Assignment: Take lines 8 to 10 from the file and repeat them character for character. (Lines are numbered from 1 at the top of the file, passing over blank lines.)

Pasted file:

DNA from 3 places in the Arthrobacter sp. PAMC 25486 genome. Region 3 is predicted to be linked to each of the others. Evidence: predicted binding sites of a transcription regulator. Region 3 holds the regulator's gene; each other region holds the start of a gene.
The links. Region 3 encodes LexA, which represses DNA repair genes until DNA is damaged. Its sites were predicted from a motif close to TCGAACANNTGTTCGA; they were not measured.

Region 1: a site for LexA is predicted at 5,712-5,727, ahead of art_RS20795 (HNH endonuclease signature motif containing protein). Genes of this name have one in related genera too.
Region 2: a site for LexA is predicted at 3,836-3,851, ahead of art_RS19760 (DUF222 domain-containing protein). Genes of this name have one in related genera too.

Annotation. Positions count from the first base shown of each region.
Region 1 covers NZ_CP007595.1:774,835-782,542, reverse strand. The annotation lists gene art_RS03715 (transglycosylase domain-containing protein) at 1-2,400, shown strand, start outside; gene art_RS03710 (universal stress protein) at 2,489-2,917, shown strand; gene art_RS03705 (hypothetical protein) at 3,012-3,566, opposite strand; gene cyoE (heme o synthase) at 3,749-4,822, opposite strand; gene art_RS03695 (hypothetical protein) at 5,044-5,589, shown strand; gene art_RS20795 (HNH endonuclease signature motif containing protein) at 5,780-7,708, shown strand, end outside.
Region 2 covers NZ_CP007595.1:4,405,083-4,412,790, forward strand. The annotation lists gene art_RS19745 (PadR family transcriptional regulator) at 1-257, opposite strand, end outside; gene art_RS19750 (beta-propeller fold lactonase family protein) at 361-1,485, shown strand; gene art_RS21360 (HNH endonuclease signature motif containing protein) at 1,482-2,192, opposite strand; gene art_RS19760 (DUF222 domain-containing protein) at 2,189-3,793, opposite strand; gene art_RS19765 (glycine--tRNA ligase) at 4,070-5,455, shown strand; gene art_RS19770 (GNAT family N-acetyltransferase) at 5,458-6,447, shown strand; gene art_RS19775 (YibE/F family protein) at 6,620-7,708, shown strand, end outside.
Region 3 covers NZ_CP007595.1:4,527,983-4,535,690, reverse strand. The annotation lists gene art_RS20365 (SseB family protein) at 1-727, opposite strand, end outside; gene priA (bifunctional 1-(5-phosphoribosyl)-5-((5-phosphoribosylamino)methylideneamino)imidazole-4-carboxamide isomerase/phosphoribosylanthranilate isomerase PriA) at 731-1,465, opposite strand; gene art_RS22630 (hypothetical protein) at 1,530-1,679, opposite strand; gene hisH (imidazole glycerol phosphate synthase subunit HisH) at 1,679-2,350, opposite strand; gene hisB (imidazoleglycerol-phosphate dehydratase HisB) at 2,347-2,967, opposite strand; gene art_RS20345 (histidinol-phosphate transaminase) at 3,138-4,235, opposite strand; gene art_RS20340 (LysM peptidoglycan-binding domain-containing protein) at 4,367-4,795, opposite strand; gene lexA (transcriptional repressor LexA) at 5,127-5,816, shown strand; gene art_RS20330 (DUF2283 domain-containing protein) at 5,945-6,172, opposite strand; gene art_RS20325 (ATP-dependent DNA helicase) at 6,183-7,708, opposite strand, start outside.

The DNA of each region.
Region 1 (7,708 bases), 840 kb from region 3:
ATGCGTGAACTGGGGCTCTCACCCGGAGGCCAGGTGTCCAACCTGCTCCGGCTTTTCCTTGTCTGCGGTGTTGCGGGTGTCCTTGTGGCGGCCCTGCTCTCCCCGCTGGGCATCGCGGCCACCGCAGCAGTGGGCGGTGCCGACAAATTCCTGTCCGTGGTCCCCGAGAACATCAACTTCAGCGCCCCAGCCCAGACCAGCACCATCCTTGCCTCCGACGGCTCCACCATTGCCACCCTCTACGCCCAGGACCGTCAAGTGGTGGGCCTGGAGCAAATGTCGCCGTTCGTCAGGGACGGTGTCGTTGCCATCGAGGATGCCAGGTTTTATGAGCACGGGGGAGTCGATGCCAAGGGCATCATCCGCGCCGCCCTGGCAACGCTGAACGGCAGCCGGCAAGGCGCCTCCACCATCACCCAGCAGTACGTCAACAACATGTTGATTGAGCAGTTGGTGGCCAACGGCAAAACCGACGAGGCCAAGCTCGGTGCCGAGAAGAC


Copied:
Region 3 covers NZ_CP007595.1:4,527,983-4,535,690, reverse strand. The annotation lists gene art_RS20365 (SseB family protein) at 1-727, opposite strand, end outside; gene priA (bifunctional 1-(5-phosphoribosyl)-5-((5-phosphoribosylamino)methylideneamino)imidazole-4-carboxamide isomerase/phosphoribosylanthranilate isomerase PriA) at 731-1,465, opposite strand; gene art_RS22630 (hypothetical protein) at 1,530-1,679, opposite strand; gene hisH (imidazole glycerol phosphate synthase subunit HisH) at 1,679-2,350, opposite strand; gene hisB (imidazoleglycerol-phosphate dehydratase HisB) at 2,347-2,967, opposite strand; gene art_RS20345 (histidinol-phosphate transaminase) at 3,138-4,235, opposite strand; gene art_RS20340 (LysM peptidoglycan-binding domain-containing protein) at 4,367-4,795, opposite strand; gene lexA (transcriptional repressor LexA) at 5,127-5,816, shown strand; gene art_RS20330 (DUF2283 domain-containing protein) at 5,945-6,172, opposite strand; gene art_RS20325 (ATP-dependent DNA helicase) at 6,183-7,708, opposite strand, start outside.

The DNA of each region.
Region 1 (7,708 bases), 840 kb from region 3: